by Michael Gildea
The Butterfly Effect
Fucking Ashton Kutcher. He’s got a big part on a reasonably funny show, he’s dated/fucked a famous skank, and then dated the Queen Skank. Hell, he’s even got an unfunny MTV show that the most brain-dead of dingleberries find, for some indefinable reason, amusing. But now the little pretty-boy prick’s got to take over the world, and diversify his talents by actually acting. If the little shitweasel’s secret weapon is his acting ability, our beloved mud-ball can sleep well. You can grasp the concept of The Butterfly Effect by watching the old “Simpson’s Treehouse of Horror,” in which Homer steps on a bug after creating a time machine out of a toaster. Grandpa even warns him not to step on a bug, because the future would forever be altered. If America’s favorite oaf is dumb enough to not heed some old-time advice, what makes you think that Demi Moore’s old ego boost is going to figure it out? This gives us a psychological thriller that relies entirely too much on special effects, and leaves little to the easily baited viewer’s imagination. You won’t have to think too much. So, to ruin this piece of shit for every teenybopper in the theater who thinks Ashton is so dreamy, I stood up and howled “YYYESSSSSSS!” in that true Kelso style whenever the audience seemed especially unnerved by the child molestation themes, or whenever Ethan Suplee (Willem from Mallrats) showed up as the girthy goth kid. The ushers tried to kick me out, and I faked spasms and overacted when I sobbed, “W-w-what-t-t-t-t’s hhhhhhappppppennnning to m-m-m-m-me?” They shut me up with free nacho bites and extra liquid cheese. I definitely gave the best acting performance in the theater that day…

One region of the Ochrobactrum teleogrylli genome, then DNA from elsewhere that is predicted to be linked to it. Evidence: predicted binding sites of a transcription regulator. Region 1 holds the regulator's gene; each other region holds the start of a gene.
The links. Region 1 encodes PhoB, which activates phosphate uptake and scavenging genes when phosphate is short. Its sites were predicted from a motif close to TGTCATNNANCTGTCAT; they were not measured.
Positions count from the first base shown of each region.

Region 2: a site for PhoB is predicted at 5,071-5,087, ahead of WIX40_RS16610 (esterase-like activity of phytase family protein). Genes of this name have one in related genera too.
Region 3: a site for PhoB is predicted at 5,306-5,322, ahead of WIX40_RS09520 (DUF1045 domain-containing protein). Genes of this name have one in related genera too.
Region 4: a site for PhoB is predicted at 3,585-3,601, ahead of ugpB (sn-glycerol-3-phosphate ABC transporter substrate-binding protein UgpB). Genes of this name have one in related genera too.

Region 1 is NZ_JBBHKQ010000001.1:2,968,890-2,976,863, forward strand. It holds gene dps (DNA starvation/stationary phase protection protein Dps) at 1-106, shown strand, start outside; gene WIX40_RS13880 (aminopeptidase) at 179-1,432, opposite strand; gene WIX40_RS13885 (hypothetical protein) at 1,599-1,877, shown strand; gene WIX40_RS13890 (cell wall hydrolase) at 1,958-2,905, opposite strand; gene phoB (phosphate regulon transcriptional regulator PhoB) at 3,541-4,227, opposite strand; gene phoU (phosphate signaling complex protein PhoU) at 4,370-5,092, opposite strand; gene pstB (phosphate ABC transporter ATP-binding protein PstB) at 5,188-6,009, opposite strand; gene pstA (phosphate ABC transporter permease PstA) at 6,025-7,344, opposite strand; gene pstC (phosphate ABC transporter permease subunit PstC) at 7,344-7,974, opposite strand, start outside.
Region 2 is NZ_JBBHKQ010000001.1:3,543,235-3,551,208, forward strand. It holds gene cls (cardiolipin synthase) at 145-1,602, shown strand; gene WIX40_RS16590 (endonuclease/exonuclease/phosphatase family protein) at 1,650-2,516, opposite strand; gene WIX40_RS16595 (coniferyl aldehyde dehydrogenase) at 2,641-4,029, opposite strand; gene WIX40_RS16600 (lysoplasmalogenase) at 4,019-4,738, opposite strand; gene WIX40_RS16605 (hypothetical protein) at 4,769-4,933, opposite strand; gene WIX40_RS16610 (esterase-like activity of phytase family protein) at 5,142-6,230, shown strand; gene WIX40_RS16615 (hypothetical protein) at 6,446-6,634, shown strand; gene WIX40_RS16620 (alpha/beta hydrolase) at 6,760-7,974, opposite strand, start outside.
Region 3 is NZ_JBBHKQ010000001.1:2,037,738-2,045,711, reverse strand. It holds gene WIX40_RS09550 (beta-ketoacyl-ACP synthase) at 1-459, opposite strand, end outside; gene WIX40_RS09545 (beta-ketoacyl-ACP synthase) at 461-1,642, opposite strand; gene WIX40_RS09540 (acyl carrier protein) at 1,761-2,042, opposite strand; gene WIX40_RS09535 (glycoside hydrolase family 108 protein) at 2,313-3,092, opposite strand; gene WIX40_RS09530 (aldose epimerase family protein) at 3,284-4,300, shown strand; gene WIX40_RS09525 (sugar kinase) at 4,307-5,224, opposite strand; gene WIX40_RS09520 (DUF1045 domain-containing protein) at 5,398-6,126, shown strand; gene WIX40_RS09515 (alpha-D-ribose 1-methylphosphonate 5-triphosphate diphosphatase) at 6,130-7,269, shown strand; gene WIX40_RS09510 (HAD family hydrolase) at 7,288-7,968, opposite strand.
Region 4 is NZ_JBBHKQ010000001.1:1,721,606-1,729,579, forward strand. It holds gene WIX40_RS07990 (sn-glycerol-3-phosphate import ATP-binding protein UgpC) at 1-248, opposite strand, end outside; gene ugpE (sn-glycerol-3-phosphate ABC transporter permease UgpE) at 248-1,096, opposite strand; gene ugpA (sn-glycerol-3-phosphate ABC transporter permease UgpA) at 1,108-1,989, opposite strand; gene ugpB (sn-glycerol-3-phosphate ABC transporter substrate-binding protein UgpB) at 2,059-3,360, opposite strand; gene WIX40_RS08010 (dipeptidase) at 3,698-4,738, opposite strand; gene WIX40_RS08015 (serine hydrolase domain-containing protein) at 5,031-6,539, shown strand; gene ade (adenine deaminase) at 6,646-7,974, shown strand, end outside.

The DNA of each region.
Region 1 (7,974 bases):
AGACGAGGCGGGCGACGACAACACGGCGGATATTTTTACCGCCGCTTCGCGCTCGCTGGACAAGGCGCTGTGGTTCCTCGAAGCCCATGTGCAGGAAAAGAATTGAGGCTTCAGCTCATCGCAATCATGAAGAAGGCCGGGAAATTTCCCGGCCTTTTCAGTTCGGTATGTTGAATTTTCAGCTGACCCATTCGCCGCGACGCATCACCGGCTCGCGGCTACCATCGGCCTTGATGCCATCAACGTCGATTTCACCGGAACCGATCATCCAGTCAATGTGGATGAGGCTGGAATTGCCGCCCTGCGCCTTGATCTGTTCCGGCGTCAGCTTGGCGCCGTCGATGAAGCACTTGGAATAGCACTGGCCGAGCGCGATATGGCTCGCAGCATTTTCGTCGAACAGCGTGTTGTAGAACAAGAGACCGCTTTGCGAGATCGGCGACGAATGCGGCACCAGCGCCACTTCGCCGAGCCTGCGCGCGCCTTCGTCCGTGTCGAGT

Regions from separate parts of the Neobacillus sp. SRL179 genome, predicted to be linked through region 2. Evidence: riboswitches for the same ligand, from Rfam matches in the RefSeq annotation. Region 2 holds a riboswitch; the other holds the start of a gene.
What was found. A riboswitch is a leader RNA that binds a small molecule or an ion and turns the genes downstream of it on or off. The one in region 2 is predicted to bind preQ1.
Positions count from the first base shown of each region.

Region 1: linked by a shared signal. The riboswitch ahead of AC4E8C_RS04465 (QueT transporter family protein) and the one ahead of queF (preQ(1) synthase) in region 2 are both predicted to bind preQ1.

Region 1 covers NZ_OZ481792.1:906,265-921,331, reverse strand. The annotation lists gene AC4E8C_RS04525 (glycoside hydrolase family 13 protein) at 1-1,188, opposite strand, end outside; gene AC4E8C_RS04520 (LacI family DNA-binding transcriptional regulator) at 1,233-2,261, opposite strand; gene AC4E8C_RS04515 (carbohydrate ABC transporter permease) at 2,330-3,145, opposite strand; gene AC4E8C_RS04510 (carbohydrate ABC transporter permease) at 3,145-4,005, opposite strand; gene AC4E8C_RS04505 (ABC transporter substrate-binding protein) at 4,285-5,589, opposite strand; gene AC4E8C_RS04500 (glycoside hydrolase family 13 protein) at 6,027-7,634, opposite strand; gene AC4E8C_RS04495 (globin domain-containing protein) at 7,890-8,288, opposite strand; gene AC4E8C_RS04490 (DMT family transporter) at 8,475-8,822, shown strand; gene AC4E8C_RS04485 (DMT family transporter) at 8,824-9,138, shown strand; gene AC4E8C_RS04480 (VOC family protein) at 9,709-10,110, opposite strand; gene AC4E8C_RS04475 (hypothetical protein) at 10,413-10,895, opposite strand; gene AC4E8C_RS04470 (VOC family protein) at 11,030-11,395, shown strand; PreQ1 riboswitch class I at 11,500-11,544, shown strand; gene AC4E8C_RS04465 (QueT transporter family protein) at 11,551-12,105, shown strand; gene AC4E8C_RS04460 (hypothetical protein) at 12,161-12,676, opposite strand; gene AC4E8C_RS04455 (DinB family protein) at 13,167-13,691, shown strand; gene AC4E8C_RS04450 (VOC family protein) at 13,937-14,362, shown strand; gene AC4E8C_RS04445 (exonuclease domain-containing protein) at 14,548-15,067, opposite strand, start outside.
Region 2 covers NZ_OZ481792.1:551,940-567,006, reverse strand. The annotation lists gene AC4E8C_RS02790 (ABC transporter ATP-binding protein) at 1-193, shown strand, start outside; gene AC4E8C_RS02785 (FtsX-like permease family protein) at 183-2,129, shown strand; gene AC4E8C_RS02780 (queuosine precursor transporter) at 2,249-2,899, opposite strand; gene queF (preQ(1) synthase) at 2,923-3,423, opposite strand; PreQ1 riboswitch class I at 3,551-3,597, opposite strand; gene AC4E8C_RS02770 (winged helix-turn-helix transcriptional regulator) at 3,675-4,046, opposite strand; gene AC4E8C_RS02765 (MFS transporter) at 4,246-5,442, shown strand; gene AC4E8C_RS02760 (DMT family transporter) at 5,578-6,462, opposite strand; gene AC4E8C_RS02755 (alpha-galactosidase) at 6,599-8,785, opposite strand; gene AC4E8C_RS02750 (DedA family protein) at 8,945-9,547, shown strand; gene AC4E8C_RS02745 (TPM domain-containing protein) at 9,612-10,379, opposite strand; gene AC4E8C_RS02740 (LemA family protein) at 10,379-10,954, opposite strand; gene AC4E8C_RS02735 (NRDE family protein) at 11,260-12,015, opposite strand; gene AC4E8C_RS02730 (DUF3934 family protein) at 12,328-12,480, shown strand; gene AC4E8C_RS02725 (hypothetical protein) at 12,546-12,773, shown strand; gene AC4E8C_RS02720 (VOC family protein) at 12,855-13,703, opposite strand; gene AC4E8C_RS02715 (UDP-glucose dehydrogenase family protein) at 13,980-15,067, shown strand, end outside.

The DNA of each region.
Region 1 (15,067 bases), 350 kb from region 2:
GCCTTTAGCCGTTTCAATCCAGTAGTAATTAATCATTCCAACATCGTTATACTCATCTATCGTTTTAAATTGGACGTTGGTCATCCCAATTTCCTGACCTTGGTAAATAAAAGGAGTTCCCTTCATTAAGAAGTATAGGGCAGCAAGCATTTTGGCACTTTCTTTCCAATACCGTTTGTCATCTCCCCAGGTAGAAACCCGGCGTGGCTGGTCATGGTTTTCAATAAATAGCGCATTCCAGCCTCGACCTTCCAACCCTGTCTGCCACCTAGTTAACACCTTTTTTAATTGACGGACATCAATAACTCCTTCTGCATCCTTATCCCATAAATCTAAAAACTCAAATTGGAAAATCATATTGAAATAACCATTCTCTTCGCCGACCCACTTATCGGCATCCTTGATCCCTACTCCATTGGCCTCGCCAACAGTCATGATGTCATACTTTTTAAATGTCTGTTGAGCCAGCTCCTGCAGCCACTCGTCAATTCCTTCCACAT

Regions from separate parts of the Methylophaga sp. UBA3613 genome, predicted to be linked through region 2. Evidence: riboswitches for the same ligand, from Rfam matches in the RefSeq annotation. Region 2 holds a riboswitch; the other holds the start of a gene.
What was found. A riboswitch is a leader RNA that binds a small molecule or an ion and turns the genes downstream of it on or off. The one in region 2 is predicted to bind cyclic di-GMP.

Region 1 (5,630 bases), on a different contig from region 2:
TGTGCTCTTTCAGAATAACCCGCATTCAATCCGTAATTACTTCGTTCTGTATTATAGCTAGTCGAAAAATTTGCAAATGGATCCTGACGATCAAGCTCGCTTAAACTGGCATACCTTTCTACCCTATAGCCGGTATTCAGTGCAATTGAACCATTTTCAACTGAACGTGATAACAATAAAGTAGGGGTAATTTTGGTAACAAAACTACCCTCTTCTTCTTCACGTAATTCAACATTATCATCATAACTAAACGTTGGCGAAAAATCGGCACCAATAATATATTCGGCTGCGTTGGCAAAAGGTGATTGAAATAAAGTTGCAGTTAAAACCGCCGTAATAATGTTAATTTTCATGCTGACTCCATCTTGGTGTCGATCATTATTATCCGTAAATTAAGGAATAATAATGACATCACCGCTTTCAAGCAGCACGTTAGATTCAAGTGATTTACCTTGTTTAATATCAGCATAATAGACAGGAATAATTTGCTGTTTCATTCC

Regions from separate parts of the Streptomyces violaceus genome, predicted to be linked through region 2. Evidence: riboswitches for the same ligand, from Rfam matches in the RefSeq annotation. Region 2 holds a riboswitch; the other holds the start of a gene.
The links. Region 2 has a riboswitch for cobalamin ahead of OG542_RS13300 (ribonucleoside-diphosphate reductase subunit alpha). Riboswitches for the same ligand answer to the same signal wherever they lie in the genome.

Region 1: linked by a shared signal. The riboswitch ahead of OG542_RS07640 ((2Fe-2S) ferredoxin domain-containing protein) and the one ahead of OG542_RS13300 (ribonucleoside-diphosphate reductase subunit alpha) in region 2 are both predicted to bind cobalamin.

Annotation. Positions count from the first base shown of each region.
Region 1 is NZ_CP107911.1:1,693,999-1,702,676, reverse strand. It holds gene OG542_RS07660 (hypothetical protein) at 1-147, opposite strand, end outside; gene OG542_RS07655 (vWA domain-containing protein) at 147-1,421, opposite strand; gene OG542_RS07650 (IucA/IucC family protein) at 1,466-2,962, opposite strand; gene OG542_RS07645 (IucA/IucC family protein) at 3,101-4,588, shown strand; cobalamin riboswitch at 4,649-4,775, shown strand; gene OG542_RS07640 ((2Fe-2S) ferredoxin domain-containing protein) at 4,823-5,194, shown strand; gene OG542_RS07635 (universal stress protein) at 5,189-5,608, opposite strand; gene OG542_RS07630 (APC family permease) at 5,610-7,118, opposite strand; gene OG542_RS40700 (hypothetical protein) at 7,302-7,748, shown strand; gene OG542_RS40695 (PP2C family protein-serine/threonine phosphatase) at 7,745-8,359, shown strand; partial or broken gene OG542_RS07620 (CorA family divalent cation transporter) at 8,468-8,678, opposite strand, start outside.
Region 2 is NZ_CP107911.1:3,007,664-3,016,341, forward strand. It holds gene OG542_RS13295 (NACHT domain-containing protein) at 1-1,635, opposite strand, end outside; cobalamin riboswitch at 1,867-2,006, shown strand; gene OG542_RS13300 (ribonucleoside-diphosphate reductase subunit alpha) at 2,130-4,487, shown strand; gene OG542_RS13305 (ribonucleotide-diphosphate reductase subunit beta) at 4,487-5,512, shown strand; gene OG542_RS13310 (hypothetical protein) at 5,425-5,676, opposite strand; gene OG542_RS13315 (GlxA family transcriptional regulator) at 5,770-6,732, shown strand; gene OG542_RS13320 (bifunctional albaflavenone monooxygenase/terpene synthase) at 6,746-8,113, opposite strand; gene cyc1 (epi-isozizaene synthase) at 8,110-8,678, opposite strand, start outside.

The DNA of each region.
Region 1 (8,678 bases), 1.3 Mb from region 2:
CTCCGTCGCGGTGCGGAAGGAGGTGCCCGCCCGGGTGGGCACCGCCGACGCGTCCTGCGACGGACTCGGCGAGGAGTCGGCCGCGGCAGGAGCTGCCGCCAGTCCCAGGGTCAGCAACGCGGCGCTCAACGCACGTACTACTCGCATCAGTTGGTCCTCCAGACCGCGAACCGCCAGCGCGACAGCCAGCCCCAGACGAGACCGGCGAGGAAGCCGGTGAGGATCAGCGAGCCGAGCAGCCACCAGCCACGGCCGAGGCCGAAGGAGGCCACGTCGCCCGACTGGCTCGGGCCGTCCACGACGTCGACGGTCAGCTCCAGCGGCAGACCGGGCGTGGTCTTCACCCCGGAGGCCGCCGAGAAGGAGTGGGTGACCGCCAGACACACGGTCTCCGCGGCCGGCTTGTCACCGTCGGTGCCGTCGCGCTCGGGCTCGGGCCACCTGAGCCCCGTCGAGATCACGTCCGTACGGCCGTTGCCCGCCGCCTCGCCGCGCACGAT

Win a Date with Tad Hamilton
A big-time movie star (Josh Duhamel) has a contest to (you guessed it) win a date as a publicity stunt after he winds up on the front page of a tabloid. What Mr. Hot Shit doesn’t count on is that he falls in love with the so-sweet-her-smile-could-send-you-into-sugar-shock hometown girl (Kate Bosworth), while one of her best friends (Topher Grace) secretly pines for her. Will Miss Sweetcakes pick the safe bet or be whisked away to Hollywood for a life of red carpets and regular pictorials in US magazine? How the fuck should I know? Do you actually think I pissed away an hour and a half of my life to sit through this shit? Do you think I’m that much of a movie fanatic that I’d go and see every little piece of fluff that finds its way to a gigantic screen? You want the truth? YOU WANT THE DAMN TRUTH? I cried, all right? I cried myself to sleep, and I woke up to an usher jabbing me in the ribs with a broom, thinking me a homeless person. He called me crazy, I called him cold, and he called the cops. Then I called BEAST publisher Paul Fallon to come and bail me out of jail. Guerrilla journalism brought to you as only THE BEAST can…